Tobacco product labelling and, more importantly to us, inhaled nicotine product labelling plans have been announced by the government.
The Department of Health and Social Care has published information on requirement changes following the end of the Brexit transition period. The Government has said it is committing to maintain the current standards. It will introduce the Tobacco Products and Nicotine Inhaling Products (Amendment) (EU Exit) Regulations 2020 (2020 Regulations).
Health Secretary Matt Hancock has announced that he will be rated in a similar fashion to the way hospitals are assessed in future. His “CQC rating” will come from the Health and Social Care Select Committee led by his predecessor Jeremy Hunt.
Hunt said: “We are piloting a new CQC-style ratings system to provide an expert independent assessment of the government’s record on key pledges. This will mean the government is held to account by an evaluation process similar to that used across the NHS and social care system which gives not just an absolute score but key pointers as to how to improve that score next time round. We hope it will focus attention on areas such as cancer, mental health and patient safety where a number of vital commitments have been made.”
Perhaps the first thing Hancock could do to reduce cancer rates is to legalise snus in the UK?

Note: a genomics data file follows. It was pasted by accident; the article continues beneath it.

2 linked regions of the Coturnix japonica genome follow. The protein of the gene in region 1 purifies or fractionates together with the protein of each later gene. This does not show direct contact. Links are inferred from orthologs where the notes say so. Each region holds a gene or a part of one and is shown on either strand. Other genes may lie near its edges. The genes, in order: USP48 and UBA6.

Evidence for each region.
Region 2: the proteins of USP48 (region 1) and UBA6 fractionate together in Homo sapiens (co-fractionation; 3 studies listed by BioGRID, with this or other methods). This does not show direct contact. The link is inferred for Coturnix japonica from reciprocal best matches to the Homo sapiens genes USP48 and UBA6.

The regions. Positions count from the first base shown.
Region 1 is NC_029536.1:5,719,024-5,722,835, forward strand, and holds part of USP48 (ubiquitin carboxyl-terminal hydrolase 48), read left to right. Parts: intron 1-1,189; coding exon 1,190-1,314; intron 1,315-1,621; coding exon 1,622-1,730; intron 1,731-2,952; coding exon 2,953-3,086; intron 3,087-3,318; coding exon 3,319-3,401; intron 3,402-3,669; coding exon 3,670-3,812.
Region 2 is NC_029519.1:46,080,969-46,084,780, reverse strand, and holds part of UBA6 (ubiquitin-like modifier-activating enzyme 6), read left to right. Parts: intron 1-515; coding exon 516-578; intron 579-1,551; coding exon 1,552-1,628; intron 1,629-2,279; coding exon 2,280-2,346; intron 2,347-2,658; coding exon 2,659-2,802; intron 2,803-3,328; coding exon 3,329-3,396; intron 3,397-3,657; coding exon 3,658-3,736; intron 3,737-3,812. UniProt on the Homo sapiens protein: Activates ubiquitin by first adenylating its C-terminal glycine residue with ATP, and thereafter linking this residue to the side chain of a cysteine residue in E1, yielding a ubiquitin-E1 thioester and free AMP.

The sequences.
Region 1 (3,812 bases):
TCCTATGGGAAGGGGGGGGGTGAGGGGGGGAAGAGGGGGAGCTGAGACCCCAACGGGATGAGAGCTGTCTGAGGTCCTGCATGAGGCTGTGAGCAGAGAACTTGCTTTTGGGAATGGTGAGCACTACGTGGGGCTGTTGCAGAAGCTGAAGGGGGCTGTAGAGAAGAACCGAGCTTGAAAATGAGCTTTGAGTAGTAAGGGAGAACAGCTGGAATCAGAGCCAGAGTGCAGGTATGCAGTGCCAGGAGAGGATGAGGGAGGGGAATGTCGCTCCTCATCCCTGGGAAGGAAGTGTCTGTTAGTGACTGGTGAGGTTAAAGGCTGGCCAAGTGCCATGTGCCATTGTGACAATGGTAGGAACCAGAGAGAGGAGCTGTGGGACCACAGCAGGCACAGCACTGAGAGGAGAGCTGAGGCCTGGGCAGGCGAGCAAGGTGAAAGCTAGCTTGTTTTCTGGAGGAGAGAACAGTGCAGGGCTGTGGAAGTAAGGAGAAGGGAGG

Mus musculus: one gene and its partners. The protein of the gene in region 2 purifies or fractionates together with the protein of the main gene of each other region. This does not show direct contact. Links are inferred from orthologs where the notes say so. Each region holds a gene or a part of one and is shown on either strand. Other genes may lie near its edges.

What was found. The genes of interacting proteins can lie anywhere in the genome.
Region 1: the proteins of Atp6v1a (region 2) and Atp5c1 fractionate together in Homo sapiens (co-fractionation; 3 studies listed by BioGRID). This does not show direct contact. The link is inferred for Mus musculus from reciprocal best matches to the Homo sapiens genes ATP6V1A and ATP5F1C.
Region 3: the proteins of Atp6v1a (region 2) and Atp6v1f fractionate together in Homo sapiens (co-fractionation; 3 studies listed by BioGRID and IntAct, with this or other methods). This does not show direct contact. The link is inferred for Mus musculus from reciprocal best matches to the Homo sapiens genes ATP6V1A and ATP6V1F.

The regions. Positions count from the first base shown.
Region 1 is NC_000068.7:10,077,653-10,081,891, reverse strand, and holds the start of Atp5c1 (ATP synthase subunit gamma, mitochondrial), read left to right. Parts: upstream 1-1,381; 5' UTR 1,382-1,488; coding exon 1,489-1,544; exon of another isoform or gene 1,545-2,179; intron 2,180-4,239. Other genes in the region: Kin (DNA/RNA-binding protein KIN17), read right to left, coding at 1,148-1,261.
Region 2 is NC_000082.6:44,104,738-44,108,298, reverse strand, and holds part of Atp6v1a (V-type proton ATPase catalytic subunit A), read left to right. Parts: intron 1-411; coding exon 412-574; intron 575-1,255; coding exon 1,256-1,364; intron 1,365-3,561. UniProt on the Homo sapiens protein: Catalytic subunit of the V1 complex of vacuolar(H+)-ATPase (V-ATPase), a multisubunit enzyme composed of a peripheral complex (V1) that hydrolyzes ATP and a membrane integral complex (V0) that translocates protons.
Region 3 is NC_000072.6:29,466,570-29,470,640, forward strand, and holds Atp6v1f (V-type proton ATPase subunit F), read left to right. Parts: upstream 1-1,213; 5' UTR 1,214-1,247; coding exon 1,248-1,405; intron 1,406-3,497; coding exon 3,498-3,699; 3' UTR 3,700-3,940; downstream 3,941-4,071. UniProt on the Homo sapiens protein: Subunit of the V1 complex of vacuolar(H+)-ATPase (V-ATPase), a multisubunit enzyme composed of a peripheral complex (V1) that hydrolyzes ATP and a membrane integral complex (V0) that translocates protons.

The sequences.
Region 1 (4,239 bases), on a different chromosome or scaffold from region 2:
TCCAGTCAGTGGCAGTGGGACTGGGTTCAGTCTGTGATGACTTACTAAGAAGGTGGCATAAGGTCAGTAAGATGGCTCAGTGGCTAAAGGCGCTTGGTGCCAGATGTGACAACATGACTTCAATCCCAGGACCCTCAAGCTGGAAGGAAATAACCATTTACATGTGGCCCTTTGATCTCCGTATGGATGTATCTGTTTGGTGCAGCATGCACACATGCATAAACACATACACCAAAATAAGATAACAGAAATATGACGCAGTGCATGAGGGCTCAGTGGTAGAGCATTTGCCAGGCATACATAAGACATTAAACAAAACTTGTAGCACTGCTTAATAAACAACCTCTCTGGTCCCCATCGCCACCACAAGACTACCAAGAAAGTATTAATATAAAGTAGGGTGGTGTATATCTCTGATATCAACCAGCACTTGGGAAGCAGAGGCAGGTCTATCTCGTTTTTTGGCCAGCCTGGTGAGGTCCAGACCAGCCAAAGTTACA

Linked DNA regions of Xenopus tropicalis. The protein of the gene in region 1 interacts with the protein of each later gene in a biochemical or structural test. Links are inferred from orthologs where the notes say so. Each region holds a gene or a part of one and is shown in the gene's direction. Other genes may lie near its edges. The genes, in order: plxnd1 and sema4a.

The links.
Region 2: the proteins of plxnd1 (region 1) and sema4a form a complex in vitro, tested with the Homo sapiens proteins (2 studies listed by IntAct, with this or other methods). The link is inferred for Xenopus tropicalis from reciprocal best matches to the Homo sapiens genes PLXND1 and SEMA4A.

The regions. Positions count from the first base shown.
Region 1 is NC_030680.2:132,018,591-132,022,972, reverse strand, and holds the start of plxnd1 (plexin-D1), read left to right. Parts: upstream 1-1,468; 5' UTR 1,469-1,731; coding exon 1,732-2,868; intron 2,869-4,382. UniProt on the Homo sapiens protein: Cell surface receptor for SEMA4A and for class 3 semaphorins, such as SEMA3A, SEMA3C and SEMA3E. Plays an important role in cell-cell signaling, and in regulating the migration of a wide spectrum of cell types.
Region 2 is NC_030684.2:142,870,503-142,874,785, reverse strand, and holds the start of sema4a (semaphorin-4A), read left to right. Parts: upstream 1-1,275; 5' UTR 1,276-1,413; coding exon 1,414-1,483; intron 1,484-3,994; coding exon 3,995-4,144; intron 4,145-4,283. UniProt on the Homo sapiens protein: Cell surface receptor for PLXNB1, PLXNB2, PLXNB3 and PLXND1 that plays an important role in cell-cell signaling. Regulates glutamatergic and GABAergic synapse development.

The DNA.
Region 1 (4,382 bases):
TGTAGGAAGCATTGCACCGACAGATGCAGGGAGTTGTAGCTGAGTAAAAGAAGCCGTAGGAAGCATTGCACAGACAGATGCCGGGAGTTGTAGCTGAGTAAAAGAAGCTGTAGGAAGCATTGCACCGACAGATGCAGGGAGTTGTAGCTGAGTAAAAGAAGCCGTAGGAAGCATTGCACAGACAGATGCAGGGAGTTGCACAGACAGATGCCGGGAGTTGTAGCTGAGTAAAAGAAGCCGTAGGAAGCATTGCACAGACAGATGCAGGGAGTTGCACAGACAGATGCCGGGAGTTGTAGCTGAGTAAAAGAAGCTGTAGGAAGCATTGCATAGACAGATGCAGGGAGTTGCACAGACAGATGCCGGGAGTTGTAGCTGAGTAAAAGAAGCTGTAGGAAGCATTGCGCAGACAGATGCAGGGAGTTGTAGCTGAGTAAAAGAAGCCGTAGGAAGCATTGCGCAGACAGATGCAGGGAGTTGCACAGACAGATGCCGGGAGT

Public Health England may have been on the end of some justifiable criticism, but the sterling work it has done to promote vaping in the UK shouldn’t be underestimated. How support will be delivered in future has been thrown up in the air with the announcement that PHE’s activities are to be hived off.
Hancock gave a speech on “The Future of Public Health” at Policy Exchange last week, where he explained that PHE’s work would be shared out across the NHS.
Hancock at Policy Exchange (speeches start at 32 minutes)
Lord Rennard asked the Government: “What assessment they have made of Greater Manchester’s Smokefree Pregnancy programme; and what plans they have to implement a national smoke-free pregnancy incentives programme along the lines of that programme?”
He followed this by asking: “What plans [the government has] to increase funding for public education campaigns about smoking in order (1) to encourage people who have quit smoking during the COVID-19 lockdown to remain smoke-free, and (2) to motivate people to quit smoking in coming months?”
Lord Bethell, Parliamentary Under-Secretary of State, Department of Health and Social Care, replied: “The Government has a track record of reducing the harms caused by tobacco and is committed to achieving its ambition to reduce the rate of smoking in pregnancy to 6% or less by 2022.
“The Government is aware of the work undertaken in Greater Manchester, although we have not made a formal assessment of it. The programme will be considered by officials when exploring further ways that we can protect babies and their parents from the consequences of smoking in pregnancy.
“The Government has committed £70,000 to support the ‘Today is the Day’ campaign which is targeted at localities with high smoking prevalence. Public Health England’s annual Stoptober campaign will be held in October 2020 and will take account of the context of the COVID-19 pandemic.”
- Labelling tobacco products after the end of the transition period, Gov.uk – [link]